Have you ever had so much work in front of you that you didn’t know where to start? For me this situation became a reality when I went off to college. On day one I received six syllabuses that outlined all of the work I would need to accomplish in the next six months, if I wanted to pass my classes. Talk about a reality check. My dad gave me some invaluable advice at that time that has stuck with me throughout my career. His instructions were to read the syllabuses once to fully understand that mountain of work in front of me and gain the needed perspective. Then he said I should set them aside and only focus on the assignments for that week. Week by week I focused on the tasks in front of me and to my amazement, when I got to the end of the semester, I looked back and realized that I was standing on top of that mountain, having completed more work in six months than I had previously done in any given year. Little did I know at that time that my father was teaching me the main principle of project management.
As professional knowledge workers, most of us live in a world where the project or objective is defined, and then given to us as a monumental goal with very little detail on how to accomplish it. It is our job to quickly gain the needed perspective of the big picture, then break it down into chunks of work that can be consumed by our teams. In Agile Project Management, these smaller chunks of work are called User Stories. Let’s walk through what a User Story is, how it differs from tasks, and how to compose an amazing one that delivers results.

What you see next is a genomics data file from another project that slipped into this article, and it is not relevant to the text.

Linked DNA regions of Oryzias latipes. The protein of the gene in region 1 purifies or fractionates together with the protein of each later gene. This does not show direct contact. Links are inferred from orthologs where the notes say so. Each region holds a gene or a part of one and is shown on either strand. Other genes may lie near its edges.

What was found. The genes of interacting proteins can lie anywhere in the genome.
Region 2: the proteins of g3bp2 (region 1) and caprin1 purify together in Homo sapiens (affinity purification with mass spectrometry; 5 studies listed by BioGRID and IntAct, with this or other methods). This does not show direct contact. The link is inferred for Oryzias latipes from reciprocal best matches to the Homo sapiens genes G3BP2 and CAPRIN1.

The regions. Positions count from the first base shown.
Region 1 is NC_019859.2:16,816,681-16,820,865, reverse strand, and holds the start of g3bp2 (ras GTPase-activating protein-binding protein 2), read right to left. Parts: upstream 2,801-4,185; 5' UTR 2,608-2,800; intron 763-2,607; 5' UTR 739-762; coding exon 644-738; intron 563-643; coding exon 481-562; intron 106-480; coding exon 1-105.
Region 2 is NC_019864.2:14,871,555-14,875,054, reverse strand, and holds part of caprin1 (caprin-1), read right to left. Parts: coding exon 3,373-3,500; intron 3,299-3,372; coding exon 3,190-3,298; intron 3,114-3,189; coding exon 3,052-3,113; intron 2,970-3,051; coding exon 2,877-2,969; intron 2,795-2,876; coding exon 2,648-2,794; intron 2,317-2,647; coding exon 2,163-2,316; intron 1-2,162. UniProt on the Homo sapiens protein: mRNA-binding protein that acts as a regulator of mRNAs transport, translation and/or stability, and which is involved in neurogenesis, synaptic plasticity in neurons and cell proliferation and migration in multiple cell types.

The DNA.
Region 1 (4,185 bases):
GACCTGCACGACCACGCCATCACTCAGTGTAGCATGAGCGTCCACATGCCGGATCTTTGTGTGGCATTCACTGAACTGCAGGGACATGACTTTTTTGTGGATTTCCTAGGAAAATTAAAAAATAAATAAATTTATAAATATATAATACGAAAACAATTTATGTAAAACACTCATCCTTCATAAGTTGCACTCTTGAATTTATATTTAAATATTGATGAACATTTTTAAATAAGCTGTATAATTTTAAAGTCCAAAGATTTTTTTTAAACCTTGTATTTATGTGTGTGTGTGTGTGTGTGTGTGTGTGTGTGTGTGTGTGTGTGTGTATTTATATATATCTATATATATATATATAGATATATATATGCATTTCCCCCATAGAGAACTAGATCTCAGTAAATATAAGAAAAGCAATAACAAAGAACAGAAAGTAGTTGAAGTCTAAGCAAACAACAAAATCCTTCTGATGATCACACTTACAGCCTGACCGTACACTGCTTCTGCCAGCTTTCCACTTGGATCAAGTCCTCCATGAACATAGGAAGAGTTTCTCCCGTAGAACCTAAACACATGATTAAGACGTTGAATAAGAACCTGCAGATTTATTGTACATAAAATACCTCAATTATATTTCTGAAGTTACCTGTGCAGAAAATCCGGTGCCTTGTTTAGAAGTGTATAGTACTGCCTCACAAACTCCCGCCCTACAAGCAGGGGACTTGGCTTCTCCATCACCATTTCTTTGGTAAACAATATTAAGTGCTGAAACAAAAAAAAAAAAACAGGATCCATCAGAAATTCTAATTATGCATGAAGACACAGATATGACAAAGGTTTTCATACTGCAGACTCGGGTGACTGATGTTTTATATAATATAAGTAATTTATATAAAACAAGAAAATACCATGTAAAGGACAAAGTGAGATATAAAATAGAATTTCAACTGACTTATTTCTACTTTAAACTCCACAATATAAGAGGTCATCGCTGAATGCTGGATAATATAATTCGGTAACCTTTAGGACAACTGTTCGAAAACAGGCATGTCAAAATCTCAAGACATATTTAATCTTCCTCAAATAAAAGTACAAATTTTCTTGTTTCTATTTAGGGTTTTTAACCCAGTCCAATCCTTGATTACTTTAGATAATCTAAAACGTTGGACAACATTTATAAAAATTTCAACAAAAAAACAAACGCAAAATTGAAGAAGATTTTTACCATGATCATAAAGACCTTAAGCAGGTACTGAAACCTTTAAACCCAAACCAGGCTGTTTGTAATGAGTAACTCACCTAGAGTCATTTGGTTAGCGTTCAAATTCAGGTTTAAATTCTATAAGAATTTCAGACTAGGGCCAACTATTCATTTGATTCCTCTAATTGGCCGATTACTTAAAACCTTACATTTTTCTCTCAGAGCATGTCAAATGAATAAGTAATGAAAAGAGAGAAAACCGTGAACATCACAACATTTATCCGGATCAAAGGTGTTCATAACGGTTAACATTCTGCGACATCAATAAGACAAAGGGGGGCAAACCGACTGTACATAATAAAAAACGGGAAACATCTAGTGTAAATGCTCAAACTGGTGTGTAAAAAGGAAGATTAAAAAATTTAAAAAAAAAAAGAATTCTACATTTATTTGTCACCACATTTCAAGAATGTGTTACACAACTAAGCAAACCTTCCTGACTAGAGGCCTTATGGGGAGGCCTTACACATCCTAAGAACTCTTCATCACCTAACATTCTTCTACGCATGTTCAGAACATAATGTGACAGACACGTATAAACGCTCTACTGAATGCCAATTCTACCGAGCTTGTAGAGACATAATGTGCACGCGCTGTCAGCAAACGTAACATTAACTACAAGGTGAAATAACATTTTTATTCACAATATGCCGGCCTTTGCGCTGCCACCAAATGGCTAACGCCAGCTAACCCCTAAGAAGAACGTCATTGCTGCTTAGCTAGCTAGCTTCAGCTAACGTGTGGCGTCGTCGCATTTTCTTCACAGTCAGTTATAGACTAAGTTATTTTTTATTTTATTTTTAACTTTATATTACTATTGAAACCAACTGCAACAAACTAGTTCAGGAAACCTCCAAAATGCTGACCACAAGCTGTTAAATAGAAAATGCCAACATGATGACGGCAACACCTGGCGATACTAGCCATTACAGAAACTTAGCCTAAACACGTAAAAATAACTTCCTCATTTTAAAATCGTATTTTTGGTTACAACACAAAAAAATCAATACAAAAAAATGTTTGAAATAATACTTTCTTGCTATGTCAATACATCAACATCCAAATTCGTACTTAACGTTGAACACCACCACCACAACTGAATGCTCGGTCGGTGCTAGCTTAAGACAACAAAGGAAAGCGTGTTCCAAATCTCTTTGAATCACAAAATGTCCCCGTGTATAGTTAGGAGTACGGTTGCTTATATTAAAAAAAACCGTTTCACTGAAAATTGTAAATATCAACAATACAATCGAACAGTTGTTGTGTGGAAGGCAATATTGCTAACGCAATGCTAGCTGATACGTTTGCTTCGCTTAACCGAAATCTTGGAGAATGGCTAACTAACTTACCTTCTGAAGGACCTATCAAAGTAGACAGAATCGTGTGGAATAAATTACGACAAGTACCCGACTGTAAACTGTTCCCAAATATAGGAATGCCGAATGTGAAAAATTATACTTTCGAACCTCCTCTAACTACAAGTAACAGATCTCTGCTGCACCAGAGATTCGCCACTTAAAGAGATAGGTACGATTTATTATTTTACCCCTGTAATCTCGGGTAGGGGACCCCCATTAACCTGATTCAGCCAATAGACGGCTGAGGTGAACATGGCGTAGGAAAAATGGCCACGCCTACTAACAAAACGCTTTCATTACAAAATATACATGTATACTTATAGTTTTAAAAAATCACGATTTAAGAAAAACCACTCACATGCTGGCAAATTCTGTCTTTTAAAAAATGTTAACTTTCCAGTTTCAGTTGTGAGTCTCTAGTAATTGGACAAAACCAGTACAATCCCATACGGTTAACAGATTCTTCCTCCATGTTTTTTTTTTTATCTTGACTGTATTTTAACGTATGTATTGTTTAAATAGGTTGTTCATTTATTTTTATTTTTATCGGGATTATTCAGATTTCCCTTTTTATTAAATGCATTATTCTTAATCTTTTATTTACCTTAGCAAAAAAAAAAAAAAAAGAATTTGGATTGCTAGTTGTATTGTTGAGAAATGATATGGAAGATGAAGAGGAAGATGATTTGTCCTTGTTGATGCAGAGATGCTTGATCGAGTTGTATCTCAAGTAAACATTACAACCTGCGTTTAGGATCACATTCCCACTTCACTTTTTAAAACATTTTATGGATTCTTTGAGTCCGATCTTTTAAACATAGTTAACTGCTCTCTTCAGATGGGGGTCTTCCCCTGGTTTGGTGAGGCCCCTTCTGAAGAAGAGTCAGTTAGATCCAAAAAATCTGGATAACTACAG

What is a User Story
A User Story is an Agile way to describe a chunk of work that poses a problem to solve but leaves the specifics up to the team. (Check out our blog on Object Driven Development to learn about the benefits of loosely defined objectives). The goal of a User Story is to quantify a small amount of work which can be completed in a short period of time with as few dependencies as possible. Let’s break that down
Small amount of work
The human brain is a lot like a computer and has bandwidth limitations just like any other signal processing mechinism. Our conscious mind can consume and process over 11 Million bits of information per second, but 10,999,900 of those bits are environmental variables from our 5 senses. This leaves us with mental processing power of between 50 & 120 bits per second to consume new information and process the potential opportunities and impacts of any given course of action. For reference, a bit is the smallest amount of information we know how to store or process and is essentially one true or false calculation.